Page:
Student Blogs & Vlogs | College Study Abroad Programs, IFSA-Butler

The First Foray

I arranged to arrive midday on Friday, giving me more than 48 hours alone before I had to meet up with the group Sunday night, when the group flight was getting in.  The idea was to make the transition slower, because I could spend the first few days getting to know Liberia and getting my Spanish tongue in shape.  I learned to like traveling alone by doing so for a month in Spain last winter.  I love it because I don’t have to worry about anything: anything can go wrong and the only one it’s going affect is me.  Okay, so maybe that sounds like something to worry about, but most of the time it isn’t, because most of stress of traveling (within the comforts of civilization, that is) does not come from things that could do any lasting physical harm.  It’s mostly about missing buses and getting lost and sounding stupid and being hungry and tired.  But with no one to empathize with and no one to complain to, those things cannot manifest themselves as anything other than temporary variations from preferred outcomes.

And then’s there’s the fact that when you’re traveling alone, you can do what you want.  For example, I wanted to walk eight miles to Liberia from the airport.  I was starving for Costa Rica and I was going to devour the landscape step by step.

I filled my Camelback with extra water in the airport bathroom.  I wasn’t supposed to drink it, but I new I should take it just in case.  It was hot out, and belated diarrhea would be better than immediate heatstroke.

Within the first twenty minutes I saw [what I believed to be] a boat-tailed grackle, a great kiskadee, an ani, and a brilliant turquoise, orange, and green bird that may have been a motmot or a flycatcher. I’d have to look them up later.  [I did: 1) Actually a great-tailed grackle, Quiscalus mexicana.  2) I can’t be confident in that identification; there are many look-alikes. 3) Groove-billed ani, Crotophaga sucirostris. 4) Turquise-browed motmot, Eumomota superciliosa.]

Trees. Ceibas? Huh, they must be related to locust trees. Legumbraceae, then. Nitrogen-fixers. Good. But didn’t Dan say phosphorous tends to be the limiting nutrient in tropical areas? Then why the energy investment in nitrogen fixation? Maybe there’s not enough rainfall in this area for phosphorous to be the limiting nutrient.

Brahmin cattle, dewlaps and humpfat and all. We must be in the tropics!

I tried to balance my fascination with the wonders of the roadside with a healthy awareness of the possibility of basking snakes, poisonous plants, the arrival of the thunderstorm that I could see on the horizon, heat stroke, and the worsening of the strain that had already started in my right hip.


A guy pulled over:

“Where are you going?”


“Do you want a ride?”

I thought about it.


I added as I climbed in his truck: “Pero sólo si puedo practicar mi español.”

We had a great chat.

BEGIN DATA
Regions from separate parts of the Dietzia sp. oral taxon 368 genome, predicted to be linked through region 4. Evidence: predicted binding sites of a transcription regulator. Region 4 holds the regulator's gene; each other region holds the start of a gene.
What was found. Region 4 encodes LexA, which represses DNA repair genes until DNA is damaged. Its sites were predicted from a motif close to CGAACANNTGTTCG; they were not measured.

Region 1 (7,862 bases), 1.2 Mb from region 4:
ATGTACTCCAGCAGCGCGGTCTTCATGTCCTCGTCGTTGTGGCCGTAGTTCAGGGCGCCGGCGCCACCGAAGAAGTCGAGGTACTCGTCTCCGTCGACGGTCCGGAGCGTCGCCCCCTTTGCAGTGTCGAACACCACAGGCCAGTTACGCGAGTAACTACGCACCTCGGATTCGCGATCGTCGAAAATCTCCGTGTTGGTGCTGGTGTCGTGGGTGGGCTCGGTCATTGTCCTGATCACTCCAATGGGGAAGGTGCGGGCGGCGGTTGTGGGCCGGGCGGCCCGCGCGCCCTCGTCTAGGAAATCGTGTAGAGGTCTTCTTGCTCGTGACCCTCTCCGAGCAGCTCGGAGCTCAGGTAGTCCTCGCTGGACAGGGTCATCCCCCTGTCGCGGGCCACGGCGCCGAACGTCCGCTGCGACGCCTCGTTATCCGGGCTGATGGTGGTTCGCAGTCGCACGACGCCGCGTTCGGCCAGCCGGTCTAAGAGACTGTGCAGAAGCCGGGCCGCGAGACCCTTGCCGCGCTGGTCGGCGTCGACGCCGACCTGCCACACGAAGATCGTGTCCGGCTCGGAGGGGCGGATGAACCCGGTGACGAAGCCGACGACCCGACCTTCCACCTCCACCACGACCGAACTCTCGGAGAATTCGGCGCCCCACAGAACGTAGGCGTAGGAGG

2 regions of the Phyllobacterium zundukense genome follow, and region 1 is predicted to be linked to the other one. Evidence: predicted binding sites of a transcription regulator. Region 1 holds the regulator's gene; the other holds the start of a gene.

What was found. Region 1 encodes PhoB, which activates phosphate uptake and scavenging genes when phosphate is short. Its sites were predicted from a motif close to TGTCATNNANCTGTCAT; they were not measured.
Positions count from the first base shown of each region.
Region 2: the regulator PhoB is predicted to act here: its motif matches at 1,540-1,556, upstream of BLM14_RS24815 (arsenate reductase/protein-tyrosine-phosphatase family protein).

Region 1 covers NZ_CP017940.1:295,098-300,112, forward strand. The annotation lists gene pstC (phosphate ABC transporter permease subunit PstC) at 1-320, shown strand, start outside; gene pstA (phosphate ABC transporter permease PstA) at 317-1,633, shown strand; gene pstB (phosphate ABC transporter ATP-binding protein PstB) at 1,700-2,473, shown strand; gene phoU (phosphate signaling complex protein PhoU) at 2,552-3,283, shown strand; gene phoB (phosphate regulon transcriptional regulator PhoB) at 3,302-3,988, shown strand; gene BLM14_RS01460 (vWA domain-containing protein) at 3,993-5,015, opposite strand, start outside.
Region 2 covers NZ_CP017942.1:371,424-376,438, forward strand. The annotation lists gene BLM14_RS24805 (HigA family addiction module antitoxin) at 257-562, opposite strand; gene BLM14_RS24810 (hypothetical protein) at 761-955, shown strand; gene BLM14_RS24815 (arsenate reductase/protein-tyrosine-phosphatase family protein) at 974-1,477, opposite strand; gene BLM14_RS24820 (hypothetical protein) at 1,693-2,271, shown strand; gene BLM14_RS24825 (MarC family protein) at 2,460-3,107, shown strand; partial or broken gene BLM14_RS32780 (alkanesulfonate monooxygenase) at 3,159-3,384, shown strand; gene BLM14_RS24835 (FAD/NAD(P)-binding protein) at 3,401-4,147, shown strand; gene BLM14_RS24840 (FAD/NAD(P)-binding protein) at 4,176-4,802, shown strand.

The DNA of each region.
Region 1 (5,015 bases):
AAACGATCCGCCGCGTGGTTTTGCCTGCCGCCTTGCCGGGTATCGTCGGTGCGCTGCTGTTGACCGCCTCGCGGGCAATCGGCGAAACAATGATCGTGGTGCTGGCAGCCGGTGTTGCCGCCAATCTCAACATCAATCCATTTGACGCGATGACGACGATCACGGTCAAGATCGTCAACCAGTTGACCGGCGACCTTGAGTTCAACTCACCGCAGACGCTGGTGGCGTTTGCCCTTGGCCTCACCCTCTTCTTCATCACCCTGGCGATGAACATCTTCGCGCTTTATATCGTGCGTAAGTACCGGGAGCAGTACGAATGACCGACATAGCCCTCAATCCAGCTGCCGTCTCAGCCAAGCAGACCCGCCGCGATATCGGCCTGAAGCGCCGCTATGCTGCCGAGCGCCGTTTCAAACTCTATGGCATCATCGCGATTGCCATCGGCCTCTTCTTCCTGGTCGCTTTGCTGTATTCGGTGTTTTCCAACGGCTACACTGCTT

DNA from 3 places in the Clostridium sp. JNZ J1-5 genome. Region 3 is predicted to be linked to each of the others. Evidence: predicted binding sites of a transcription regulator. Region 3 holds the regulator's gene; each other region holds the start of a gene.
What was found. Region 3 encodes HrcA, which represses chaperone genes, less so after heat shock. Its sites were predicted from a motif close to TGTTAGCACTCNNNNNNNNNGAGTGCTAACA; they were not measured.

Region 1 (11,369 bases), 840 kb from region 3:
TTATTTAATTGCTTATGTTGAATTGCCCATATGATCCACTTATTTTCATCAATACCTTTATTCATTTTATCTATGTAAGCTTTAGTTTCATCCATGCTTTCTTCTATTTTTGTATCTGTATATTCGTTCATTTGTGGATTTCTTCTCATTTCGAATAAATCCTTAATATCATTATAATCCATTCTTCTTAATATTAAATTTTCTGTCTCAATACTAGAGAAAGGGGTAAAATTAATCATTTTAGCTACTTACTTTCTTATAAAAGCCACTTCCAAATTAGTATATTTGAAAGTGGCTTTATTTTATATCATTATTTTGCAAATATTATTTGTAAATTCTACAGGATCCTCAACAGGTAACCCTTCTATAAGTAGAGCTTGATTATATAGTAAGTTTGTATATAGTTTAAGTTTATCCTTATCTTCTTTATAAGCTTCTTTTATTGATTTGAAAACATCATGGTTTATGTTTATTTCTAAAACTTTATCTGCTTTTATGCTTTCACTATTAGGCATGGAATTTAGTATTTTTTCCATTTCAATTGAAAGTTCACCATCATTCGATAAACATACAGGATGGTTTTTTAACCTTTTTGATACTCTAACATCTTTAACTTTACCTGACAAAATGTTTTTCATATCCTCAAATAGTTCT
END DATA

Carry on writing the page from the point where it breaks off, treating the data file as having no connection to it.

My room in the hostel (Hotel Guanacaste) was luxuriously tiny. A little longer than the bed in each direction, yet still equipped with a desk, a toilet, a sink, and a shower with soap. The Spanish hostels never had soap.

I crashed, but eventually revived myself and set to exploring.  I found the hotel where I was to meet the group (a few blocks away as the native walks, a mile or two as I did). I looked in. Total pansy-fest. Tablecloths and everything. Thank goodness I put myself up somewhere proper.

* * *

I spent the next few days exploring Liberia.  I explored the streets on my half-hour, half-assed morning runs, going in a different direction each day.  I explored the outskirts on daytime walks to the trash-strewn but bird-rich Río Liberia, where I saw an 18-inch crocodile.  A man catching tiny fish told me I shouldn’t hang out there alone because there were drug addicts that would slit my throat to steal my watch. I explored the food at tiny restaurants (each was just a bar looking into an open kitchen) in the central market and the bus station.  And I explored the language over two multi-hour conversations with a nice old man, Don Bruno.  I met him when he laughed at me for doubling back after I realized I was going in the wrong direction.  He invited me into the house he was preparing to rent, where we sat on the two plastic chairs that were the only furnishing and drank small plastic cups of unnervingly good coffee.  He did most of the talking, which was fine by me.  It helped that he was an atheist and a friend of the gays.  We differed on our reasoning for the latter, but my attempt to explain the social construction of gender in Spanish was unsuccessful.  (I stowed the subject away to use as a benchmark on my way to fluency.)

It was late in the afternoon on Sunday when the fisherman told me the river wasn’t safe, so I went back to Don Bruno’s house, picked up the luggage I had stowed there, and thanked him again.  It was time at last to surrender my liberty.  I was turning myself in.



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